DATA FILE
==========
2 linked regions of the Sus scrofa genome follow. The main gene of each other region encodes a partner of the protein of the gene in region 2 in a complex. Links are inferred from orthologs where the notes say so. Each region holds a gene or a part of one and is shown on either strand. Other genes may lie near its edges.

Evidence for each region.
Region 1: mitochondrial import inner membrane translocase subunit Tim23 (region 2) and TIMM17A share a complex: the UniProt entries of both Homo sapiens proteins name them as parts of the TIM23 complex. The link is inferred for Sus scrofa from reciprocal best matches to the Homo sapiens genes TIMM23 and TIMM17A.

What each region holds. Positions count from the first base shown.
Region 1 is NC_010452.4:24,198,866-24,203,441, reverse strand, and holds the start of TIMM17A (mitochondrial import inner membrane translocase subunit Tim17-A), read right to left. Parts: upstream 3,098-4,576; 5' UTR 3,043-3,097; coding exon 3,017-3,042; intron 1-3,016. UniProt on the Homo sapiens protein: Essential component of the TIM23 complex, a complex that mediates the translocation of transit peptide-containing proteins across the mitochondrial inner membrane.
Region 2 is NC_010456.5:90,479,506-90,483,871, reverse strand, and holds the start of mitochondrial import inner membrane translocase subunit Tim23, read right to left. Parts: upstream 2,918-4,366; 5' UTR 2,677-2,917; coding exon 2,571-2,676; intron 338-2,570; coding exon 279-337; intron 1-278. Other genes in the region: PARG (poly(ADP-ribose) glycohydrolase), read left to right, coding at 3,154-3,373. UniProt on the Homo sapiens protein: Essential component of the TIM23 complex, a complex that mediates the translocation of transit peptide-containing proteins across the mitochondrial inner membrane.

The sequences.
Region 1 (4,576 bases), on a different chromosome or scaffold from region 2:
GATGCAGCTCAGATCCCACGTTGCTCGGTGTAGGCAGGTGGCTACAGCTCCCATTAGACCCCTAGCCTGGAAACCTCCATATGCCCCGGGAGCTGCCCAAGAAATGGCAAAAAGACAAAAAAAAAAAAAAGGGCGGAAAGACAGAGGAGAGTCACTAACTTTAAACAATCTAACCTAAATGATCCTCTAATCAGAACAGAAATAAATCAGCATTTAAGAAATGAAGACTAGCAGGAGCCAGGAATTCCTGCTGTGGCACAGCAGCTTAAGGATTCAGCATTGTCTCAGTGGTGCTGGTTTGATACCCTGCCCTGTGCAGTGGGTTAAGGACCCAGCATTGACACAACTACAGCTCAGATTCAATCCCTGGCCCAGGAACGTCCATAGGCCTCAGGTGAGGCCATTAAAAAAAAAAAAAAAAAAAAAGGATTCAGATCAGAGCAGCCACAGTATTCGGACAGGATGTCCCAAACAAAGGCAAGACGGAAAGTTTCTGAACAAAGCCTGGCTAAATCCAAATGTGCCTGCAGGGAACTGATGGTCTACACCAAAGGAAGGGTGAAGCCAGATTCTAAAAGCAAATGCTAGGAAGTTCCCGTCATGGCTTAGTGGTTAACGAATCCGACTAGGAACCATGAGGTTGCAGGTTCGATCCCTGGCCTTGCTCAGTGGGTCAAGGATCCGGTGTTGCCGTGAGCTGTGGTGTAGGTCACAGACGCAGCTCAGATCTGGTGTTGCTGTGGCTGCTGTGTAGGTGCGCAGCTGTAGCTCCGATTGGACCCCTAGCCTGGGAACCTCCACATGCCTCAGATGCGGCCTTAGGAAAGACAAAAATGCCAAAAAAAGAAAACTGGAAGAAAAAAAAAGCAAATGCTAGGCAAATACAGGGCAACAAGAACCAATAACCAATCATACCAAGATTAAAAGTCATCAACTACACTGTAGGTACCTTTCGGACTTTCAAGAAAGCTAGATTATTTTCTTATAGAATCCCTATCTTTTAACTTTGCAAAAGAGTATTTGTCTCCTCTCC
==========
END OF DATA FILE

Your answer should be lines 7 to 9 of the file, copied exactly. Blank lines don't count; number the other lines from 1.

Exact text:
The sequences.
Region 1 (4,576 bases), on a different chromosome or scaffold from region 2:
GATGCAGCTCAGATCCCACGTTGCTCGGTGTAGGCAGGTGGCTACAGCTCCCATTAGACCCCTAGCCTGGAAACCTCCATATGCCCCGGGAGCTGCCCAAGAAATGGCAAAAAGACAAAAAAAAAAAAAAGGGCGGAAAGACAGAGGAGAGTCACTAACTTTAAACAATCTAACCTAAATGATCCTCTAATCAGAACAGAAATAAATCAGCATTTAAGAAATGAAGACTAGCAGGAGCCAGGAATTCCTGCTGTGGCACAGCAGCTTAAGGATTCAGCATTGTCTCAGTGGTGCTGGTTTGATACCCTGCCCTGTGCAGTGGGTTAAGGACCCAGCATTGACACAACTACAGCTCAGATTCAATCCCTGGCCCAGGAACGTCCATAGGCCTCAGGTGAGGCCATTAAAAAAAAAAAAAAAAAAAAAGGATTCAGATCAGAGCAGCCACAGTATTCGGACAGGATGTCCCAAACAAAGGCAAGACGGAAAGTTTCTGAACAAAGCCTGGCTAAATCCAAATGTGCCTGCAGGGAACTGATGGTCTACACCAAAGGAAGGGTGAAGCCAGATTCTAAAAGCAAATGCTAGGAAGTTCCCGTCATGGCTTAGTGGTTAACGAATCCGACTAGGAACCATGAGGTTGCAGGTTCGATCCCTGGCCTTGCTCAGTGGGTCAAGGATCCGGTGTTGCCGTGAGCTGTGGTGTAGGTCACAGACGCAGCTCAGATCTGGTGTTGCTGTGGCTGCTGTGTAGGTGCGCAGCTGTAGCTCCGATTGGACCCCTAGCCTGGGAACCTCCACATGCCTCAGATGCGGCCTTAGGAAAGACAAAAATGCCAAAAAAAGAAAACTGGAAGAAAAAAAAAGCAAATGCTAGGCAAATACAGGGCAACAAGAACCAATAACCAATCATACCAAGATTAAAAGTCATCAACTACACTGTAGGTACCTTTCGGACTTTCAAGAAAGCTAGATTATTTTCTTATAGAATCCCTATCTTTTAACTTTGCAAAAGAGTATTTGTCTCCTCTCC